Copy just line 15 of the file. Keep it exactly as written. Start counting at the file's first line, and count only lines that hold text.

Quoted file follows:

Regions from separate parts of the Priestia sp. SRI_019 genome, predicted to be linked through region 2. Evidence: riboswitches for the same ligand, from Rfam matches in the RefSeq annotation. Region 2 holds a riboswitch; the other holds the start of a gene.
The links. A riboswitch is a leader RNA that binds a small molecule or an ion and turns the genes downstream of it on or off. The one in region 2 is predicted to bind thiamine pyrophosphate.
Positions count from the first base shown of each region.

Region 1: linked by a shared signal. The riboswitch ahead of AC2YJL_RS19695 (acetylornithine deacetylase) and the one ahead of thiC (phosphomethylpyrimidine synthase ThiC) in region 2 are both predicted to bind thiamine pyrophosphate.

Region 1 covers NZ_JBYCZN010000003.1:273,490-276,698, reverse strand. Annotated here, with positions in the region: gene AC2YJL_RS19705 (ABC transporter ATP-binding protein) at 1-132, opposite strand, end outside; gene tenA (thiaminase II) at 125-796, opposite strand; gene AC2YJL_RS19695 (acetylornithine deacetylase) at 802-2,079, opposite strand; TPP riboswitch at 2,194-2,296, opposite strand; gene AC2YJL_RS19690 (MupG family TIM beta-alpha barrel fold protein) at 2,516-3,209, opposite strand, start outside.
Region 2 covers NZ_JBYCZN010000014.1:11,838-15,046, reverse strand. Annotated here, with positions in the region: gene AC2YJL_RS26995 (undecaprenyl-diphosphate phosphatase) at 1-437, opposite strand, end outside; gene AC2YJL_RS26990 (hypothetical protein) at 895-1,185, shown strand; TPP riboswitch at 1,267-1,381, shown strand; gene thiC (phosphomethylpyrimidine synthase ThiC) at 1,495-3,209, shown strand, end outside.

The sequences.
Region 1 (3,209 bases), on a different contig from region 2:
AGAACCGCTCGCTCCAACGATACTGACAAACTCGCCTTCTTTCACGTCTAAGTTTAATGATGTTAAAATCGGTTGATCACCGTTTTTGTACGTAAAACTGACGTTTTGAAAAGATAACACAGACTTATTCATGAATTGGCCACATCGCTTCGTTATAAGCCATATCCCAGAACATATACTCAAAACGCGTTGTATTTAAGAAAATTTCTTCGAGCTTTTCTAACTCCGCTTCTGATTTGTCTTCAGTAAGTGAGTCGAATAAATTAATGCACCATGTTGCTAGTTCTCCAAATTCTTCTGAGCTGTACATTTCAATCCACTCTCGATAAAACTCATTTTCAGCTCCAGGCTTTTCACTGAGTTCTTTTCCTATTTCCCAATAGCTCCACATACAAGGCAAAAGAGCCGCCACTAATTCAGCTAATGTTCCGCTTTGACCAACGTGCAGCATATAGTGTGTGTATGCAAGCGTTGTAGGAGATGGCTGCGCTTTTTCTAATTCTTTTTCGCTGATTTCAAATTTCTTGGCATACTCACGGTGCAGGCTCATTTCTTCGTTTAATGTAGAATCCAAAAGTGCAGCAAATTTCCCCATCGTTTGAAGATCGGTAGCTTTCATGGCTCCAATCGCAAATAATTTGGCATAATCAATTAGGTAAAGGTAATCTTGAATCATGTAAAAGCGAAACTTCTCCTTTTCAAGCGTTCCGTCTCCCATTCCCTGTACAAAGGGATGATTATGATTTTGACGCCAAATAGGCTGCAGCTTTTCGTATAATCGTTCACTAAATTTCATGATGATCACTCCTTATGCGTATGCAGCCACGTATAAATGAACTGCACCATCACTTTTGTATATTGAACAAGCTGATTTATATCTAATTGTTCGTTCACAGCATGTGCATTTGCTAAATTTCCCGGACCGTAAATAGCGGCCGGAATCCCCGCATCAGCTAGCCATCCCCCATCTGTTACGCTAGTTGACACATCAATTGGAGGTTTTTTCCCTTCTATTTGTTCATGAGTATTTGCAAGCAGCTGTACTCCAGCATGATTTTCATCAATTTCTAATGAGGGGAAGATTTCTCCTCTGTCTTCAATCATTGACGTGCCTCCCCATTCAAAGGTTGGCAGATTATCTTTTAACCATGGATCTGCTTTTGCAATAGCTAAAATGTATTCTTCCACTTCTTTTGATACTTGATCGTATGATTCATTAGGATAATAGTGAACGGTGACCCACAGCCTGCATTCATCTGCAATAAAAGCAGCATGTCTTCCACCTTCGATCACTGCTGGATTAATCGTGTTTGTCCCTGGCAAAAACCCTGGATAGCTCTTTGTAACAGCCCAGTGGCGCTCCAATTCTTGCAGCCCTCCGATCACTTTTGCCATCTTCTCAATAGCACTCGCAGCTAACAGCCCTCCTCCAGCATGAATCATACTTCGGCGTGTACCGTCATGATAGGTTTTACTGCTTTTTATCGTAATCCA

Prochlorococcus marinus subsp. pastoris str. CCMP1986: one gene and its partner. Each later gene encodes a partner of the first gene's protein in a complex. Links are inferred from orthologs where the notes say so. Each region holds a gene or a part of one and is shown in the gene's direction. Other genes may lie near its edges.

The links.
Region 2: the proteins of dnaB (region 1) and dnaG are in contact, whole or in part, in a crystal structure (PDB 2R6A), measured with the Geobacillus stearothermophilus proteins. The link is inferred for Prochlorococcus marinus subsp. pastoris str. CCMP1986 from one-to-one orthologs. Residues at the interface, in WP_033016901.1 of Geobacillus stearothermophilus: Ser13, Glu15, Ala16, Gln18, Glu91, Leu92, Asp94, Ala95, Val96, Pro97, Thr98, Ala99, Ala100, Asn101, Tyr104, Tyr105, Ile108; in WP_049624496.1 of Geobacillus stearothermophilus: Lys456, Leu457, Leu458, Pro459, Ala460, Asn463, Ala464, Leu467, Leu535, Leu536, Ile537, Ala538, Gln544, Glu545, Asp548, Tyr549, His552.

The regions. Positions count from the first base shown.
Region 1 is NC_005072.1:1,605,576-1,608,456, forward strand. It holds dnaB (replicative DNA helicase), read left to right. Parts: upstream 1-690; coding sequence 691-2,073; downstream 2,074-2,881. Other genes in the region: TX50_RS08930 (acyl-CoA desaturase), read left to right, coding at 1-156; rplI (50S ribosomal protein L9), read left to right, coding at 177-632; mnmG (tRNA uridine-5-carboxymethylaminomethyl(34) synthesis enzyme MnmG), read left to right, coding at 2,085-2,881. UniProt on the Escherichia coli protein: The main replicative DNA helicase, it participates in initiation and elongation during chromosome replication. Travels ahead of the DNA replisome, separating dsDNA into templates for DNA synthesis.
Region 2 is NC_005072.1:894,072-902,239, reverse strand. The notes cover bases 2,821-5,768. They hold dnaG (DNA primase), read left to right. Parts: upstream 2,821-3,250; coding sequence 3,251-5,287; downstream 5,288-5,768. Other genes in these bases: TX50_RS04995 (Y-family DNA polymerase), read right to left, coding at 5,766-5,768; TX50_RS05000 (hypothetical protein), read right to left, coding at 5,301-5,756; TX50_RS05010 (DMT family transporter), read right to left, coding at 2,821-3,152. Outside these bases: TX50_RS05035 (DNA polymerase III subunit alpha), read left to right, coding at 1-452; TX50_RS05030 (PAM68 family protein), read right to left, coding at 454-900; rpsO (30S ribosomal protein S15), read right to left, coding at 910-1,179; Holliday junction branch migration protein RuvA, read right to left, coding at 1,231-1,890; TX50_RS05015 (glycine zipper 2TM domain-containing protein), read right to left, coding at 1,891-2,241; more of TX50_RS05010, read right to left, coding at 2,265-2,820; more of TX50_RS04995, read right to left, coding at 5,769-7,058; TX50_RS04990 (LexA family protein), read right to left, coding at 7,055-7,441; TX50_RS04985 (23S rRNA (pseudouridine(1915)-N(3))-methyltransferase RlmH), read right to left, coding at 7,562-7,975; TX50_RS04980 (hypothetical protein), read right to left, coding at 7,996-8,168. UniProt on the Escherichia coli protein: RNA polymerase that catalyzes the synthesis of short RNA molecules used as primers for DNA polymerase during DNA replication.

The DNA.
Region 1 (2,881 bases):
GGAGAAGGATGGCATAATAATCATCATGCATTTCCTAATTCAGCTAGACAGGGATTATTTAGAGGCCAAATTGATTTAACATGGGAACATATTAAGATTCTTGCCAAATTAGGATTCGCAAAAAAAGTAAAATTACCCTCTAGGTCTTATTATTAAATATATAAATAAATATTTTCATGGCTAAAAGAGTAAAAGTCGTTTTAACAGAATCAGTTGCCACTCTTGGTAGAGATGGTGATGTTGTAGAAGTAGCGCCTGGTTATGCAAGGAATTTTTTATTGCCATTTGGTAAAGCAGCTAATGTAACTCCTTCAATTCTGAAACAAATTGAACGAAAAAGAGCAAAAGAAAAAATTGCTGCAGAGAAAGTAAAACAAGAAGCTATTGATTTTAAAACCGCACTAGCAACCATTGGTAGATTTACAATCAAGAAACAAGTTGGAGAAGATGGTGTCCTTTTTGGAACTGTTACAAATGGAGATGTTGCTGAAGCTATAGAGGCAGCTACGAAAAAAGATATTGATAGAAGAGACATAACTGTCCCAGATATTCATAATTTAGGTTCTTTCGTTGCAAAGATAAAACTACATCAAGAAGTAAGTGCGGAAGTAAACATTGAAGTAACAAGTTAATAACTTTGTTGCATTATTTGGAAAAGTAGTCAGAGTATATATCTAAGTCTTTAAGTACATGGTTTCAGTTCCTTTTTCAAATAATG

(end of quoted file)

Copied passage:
Region 2 is NC_005072.1:894,072-902,239, reverse strand. The notes cover bases 2,821-5,768. They hold dnaG (DNA primase), read left to right. Parts: upstream 2,821-3,250; coding sequence 3,251-5,287; downstream 5,288-5,768. Other genes in these bases: TX50_RS04995 (Y-family DNA polymerase), read right to left, coding at 5,766-5,768; TX50_RS05000 (hypothetical protein), read right to left, coding at 5,301-5,756; TX50_RS05010 (DMT family transporter), read right to left, coding at 2,821-3,152. Outside these bases: TX50_RS05035 (DNA polymerase III subunit alpha), read left to right, coding at 1-452; TX50_RS05030 (PAM68 family protein), read right to left, coding at 454-900; rpsO (30S ribosomal protein S15), read right to left, coding at 910-1,179; Holliday junction branch migration protein RuvA, read right to left, coding at 1,231-1,890; TX50_RS05015 (glycine zipper 2TM domain-containing protein), read right to left, coding at 1,891-2,241; more of TX50_RS05010, read right to left, coding at 2,265-2,820; more of TX50_RS04995, read right to left, coding at 5,769-7,058; TX50_RS04990 (LexA family protein), read right to left, coding at 7,055-7,441; TX50_RS04985 (23S rRNA (pseudouridine(1915)-N(3))-methyltransferase RlmH), read right to left, coding at 7,562-7,975; TX50_RS04980 (hypothetical protein), read right to left, coding at 7,996-8,168. UniProt on the Escherichia coli protein: RNA polymerase that catalyzes the synthesis of short RNA molecules used as primers for DNA polymerase during DNA replication.